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I visited the LFS, saw a few interesting things. Among one of them was this gigantic pipefish. Each specimen is around 12"++ long, 1" wide around the thickest part of the body, heavily armored and I presume a sort of grayish-brown in color (it's hard to tell because of the stock lighting my LFS has). Here are some pics: Does anyone on here know what type of pipes are these? They were split among several coral display tanks because they were too large to be grouped into one tank. Other fish with them include dragonets and other more common pipes like banded and dragonface. I've never seen pipefish like these, so I was wondering what species they are (I wish to read up more on them, for curiosity sake).
I guess I'll start with a little bit about myself. I started keeping fish back in 1963 or 64; I don't remember which, it was so long ago. Back in those days FW was the only option, especially for a little kid. I was quite the entrepreneur, selling livebearer fry to Woolworth's and the local fish store for pennies apiece. It was enough to keep me well supplied with candy I continued to keep a tank or two going off and on (mostly on) right up until the present. When I started seeing marine tanks appear on the scene, I knew that I would eventually set one up, but it took me a while. Life in the military and the constant moving, often with almost no notice, isn't exactly conducive to the marine hobby. When I made my final military move back in 2007, I decided to make the switch to salt water. I had planned on going fish only, but after seeing the display tanks at the LFS my wife had other ideas. In the past 10 years, I have had a number of reef tanks - a 30G (for 1 year), a 75G (for 6 years), a 3G (for 5 years), a DIY 10G AIO (for 2 years), a 120G (for 2 1/2 years) and now my latest - a CADLIGHTS 28G bowfront AIO that has been running for a month and a half or so. I started the tank using about 20lbs of well established LR that I took from the sump of the 120G. I also snagged about a litre of Siporax from the sump and placed it into one of the chambers of the 28G. I used mostly new sand, but added a few cups of sand from the other tank to help things along. The cycle was virtually non-existent. I have a number of sponges in the 120 sump that I rotate through the back chambers to help with the pod population. I picked up two used AI Primes for lighting (one older version and one HD) and am currently running the Saxby low power schedule. I have a Tunze 9001 skimmer in the back, a Jebao SW-4 for additional flow, and a DIY dual float ATO. I've decided to make this a zoa/paly/pipefish tank. Thanks to a local fellow reefer (Sharbuckle here on Nano-Reef) and a recent frag swap, I managed to add quite a few specimens to the meager collection that I moved over from the other tank. As far as fish go, I have a Rainford's Goby, a Wheeler's Goby, a m/f pair of bluestripe pipefish, 2 male dragonface pipefish, and as of yesterday a garden eel. I created a pretty deep sandbed on one side of the tank for the eel, but of course it wants to be front and centre in 1 1/2 inches of sand. Go figure. Yes, I know that I'm moving fast and nothing good happens quickly in this hobby, but what can I say? I'm 60 years old and who knows how much longer I'll be around, so I plan on enjoying things while I can. I've always fed my tanks a lot, and this one is no different - it gets live bbs daily as well as probably 4 or 5 other feedings of various frozen and bottled foods. They're not huge portions, but I figure that in the wild fish are generally eating, sleeping, pooping, and making whoopie, so I do my best to make them feel like they are in the wild. Except for the 1 1/2 heads of Rastas, I don't know the names of the zoas or palys. I just pick ones that look nice. I know that this thread is useless without pictures, so here are a few for you. I am probably the world's worst aquarium photographer, so please be prepared to use your imagination. Jerry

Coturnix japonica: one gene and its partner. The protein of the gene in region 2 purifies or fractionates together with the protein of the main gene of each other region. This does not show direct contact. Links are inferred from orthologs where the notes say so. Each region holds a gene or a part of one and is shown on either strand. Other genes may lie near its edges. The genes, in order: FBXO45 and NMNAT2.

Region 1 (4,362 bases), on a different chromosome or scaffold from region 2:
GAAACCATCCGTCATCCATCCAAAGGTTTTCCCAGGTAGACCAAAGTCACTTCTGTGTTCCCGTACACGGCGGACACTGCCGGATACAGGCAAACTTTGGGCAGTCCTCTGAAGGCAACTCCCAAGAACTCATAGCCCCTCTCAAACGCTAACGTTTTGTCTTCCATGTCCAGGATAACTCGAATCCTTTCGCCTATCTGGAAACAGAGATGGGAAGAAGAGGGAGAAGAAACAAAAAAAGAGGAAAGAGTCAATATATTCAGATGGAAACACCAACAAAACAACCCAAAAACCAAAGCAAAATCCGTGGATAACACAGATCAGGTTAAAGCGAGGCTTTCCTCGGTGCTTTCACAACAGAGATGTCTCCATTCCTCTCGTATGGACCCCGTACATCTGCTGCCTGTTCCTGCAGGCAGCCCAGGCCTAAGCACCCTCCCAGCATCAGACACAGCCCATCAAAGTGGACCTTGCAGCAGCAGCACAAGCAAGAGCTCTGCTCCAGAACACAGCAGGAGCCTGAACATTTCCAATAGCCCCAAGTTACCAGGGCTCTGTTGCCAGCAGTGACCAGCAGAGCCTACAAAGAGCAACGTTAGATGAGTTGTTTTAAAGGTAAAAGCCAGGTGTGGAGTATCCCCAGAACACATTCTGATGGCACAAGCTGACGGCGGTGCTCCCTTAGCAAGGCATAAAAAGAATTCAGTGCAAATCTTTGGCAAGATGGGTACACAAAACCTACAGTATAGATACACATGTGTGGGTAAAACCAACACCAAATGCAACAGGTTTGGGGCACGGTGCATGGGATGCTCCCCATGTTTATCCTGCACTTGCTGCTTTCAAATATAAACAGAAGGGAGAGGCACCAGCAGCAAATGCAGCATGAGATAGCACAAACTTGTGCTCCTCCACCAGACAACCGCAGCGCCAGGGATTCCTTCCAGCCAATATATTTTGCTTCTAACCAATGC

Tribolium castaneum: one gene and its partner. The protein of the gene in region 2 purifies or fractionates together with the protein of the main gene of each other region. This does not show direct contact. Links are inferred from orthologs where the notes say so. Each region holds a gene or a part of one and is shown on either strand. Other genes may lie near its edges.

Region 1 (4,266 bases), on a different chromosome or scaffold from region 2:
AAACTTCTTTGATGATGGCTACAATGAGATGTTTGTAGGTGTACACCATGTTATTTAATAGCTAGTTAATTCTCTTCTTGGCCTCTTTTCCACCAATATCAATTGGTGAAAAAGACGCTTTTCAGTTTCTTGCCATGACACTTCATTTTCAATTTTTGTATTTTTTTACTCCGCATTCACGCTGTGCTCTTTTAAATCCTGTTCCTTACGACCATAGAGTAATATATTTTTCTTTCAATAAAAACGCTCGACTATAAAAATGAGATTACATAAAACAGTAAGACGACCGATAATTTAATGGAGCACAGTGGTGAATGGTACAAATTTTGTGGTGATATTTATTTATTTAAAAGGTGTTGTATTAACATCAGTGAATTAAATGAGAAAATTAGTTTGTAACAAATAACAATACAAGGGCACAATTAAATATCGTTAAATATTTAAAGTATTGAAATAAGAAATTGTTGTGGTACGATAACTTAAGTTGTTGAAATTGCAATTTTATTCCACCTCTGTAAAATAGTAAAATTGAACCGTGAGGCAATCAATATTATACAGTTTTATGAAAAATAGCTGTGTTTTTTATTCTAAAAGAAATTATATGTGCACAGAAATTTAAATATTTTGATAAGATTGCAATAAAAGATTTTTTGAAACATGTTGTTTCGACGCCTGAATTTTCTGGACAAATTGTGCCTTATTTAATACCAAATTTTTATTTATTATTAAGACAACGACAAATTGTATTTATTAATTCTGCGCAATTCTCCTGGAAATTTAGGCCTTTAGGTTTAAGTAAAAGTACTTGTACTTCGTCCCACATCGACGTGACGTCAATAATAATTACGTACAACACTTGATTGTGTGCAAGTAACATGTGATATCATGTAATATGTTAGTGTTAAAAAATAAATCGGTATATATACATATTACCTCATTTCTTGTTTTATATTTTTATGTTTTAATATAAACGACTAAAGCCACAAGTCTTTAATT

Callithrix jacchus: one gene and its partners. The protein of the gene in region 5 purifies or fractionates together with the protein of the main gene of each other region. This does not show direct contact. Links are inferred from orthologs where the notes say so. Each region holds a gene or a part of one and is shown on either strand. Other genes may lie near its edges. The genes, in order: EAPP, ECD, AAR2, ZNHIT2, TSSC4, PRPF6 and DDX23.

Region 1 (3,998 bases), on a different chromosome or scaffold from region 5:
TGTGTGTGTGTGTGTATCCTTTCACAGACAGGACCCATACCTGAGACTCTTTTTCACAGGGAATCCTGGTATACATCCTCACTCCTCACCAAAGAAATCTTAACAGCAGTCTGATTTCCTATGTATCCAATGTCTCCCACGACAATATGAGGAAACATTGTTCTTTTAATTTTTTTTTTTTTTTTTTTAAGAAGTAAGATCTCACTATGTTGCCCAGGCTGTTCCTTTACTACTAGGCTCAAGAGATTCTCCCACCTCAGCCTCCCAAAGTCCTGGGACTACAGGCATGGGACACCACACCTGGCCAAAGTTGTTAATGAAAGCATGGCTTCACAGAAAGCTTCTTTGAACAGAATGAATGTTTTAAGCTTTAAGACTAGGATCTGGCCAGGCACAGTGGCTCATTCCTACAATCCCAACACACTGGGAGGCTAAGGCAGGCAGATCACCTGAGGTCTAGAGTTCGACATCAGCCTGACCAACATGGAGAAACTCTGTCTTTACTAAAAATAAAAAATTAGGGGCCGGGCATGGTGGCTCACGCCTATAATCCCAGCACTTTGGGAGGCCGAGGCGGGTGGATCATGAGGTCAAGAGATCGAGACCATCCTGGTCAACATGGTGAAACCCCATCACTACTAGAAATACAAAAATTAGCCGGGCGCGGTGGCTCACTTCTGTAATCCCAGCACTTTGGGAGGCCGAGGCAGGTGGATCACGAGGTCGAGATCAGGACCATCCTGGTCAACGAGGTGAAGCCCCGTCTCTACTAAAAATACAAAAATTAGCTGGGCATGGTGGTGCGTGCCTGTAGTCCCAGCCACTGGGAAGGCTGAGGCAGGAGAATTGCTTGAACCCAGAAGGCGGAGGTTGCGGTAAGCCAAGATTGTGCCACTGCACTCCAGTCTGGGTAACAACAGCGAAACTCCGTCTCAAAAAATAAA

Yesterday I brought home a pipefish for my 30 liter tank and I was a little worried because I already have a strawberry dottyback so I didn't know how they would get along. After acclimating I put the pipefish in one corner to kind of keep him hidden at first, but in true dottyback fashion he decided to give some punches to his new tank mate. Well I wasn't having that so I sat next to the tankÂ and whenever the dotty would get too close to the pipefish I would point my finger at him and scare him.Â After 20 min things seemed to calm down so I decided to give them some space. I kept a really close eye on them and it's now the next day. They are best buds lol they hang out in the same places together and there is no fighting. Both look happy and healthy.Â
Are there any other blueline-pipe-type options out there? Dragonface pipes are the only one I can think of (in the trade) that are close... Bluelines are so unique and one of my fav fish and I would love to expand on this niche that I rarely hear about. Thanks, S